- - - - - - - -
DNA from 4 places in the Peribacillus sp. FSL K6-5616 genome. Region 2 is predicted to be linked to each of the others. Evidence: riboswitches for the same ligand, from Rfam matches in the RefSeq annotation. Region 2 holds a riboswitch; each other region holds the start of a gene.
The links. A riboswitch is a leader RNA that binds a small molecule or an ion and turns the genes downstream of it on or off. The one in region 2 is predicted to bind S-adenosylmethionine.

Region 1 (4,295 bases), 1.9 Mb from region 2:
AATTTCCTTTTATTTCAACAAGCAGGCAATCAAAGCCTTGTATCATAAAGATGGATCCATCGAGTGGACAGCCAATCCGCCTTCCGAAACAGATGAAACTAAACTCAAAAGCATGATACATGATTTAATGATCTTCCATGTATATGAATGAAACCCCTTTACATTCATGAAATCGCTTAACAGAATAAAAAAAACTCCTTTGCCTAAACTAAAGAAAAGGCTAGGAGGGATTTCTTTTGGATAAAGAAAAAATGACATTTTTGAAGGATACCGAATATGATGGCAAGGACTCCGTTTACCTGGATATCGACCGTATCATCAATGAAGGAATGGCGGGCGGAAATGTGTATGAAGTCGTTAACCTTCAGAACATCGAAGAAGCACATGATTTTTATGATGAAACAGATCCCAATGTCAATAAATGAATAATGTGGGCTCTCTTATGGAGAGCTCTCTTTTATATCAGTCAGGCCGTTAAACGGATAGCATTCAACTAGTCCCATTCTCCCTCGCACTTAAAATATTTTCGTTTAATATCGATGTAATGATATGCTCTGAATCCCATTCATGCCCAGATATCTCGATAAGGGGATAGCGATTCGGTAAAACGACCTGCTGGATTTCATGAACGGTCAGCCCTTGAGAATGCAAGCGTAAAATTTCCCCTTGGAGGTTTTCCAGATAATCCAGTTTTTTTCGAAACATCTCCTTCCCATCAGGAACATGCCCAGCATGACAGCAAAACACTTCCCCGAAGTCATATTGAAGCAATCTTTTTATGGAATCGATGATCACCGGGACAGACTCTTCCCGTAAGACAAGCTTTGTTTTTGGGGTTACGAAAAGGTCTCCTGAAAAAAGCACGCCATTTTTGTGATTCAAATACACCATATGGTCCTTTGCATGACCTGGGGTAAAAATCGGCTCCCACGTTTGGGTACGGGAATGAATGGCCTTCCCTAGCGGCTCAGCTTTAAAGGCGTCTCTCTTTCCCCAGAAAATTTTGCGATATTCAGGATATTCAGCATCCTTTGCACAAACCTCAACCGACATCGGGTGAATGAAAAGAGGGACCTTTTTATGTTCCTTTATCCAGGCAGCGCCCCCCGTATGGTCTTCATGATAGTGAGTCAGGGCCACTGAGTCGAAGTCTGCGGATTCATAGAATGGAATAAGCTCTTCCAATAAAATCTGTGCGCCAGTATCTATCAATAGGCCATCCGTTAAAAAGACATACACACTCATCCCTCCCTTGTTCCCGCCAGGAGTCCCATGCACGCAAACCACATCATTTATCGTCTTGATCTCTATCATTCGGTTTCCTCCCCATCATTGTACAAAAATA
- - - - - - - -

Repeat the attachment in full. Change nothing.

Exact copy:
DNA from 4 places in the Peribacillus sp. FSL K6-5616 genome. Region 2 is predicted to be linked to each of the others. Evidence: riboswitches for the same ligand, from Rfam matches in the RefSeq annotation. Region 2 holds a riboswitch; each other region holds the start of a gene.
The links. A riboswitch is a leader RNA that binds a small molecule or an ion and turns the genes downstream of it on or off. The one in region 2 is predicted to bind S-adenosylmethionine.

Region 1 (4,295 bases), 1.9 Mb from region 2:
AATTTCCTTTTATTTCAACAAGCAGGCAATCAAAGCCTTGTATCATAAAGATGGATCCATCGAGTGGACAGCCAATCCGCCTTCCGAAACAGATGAAACTAAACTCAAAAGCATGATACATGATTTAATGATCTTCCATGTATATGAATGAAACCCCTTTACATTCATGAAATCGCTTAACAGAATAAAAAAAACTCCTTTGCCTAAACTAAAGAAAAGGCTAGGAGGGATTTCTTTTGGATAAAGAAAAAATGACATTTTTGAAGGATACCGAATATGATGGCAAGGACTCCGTTTACCTGGATATCGACCGTATCATCAATGAAGGAATGGCGGGCGGAAATGTGTATGAAGTCGTTAACCTTCAGAACATCGAAGAAGCACATGATTTTTATGATGAAACAGATCCCAATGTCAATAAATGAATAATGTGGGCTCTCTTATGGAGAGCTCTCTTTTATATCAGTCAGGCCGTTAAACGGATAGCATTCAACTAGTCCCATTCTCCCTCGCACTTAAAATATTTTCGTTTAATATCGATGTAATGATATGCTCTGAATCCCATTCATGCCCAGATATCTCGATAAGGGGATAGCGATTCGGTAAAACGACCTGCTGGATTTCATGAACGGTCAGCCCTTGAGAATGCAAGCGTAAAATTTCCCCTTGGAGGTTTTCCAGATAATCCAGTTTTTTTCGAAACATCTCCTTCCCATCAGGAACATGCCCAGCATGACAGCAAAACACTTCCCCGAAGTCATATTGAAGCAATCTTTTTATGGAATCGATGATCACCGGGACAGACTCTTCCCGTAAGACAAGCTTTGTTTTTGGGGTTACGAAAAGGTCTCCTGAAAAAAGCACGCCATTTTTGTGATTCAAATACACCATATGGTCCTTTGCATGACCTGGGGTAAAAATCGGCTCCCACGTTTGGGTACGGGAATGAATGGCCTTCCCTAGCGGCTCAGCTTTAAAGGCGTCTCTCTTTCCCCAGAAAATTTTGCGATATTCAGGATATTCAGCATCCTTTGCACAAACCTCAACCGACATCGGGTGAATGAAAAGAGGGACCTTTTTATGTTCCTTTATCCAGGCAGCGCCCCCCGTATGGTCTTCATGATAGTGAGTCAGGGCCACTGAGTCGAAGTCTGCGGATTCATAGAATGGAATAAGCTCTTCCAATAAAATCTGTGCGCCAGTATCTATCAATAGGCCATCCGTTAAAAAGACATACACACTCATCCCTCCCTTGTTCCCGCCAGGAGTCCCATGCACGCAAACCACATCATTTATCGTCTTGATCTCTATCATTCGGTTTCCTCCCCATCATTGTACAAAAATA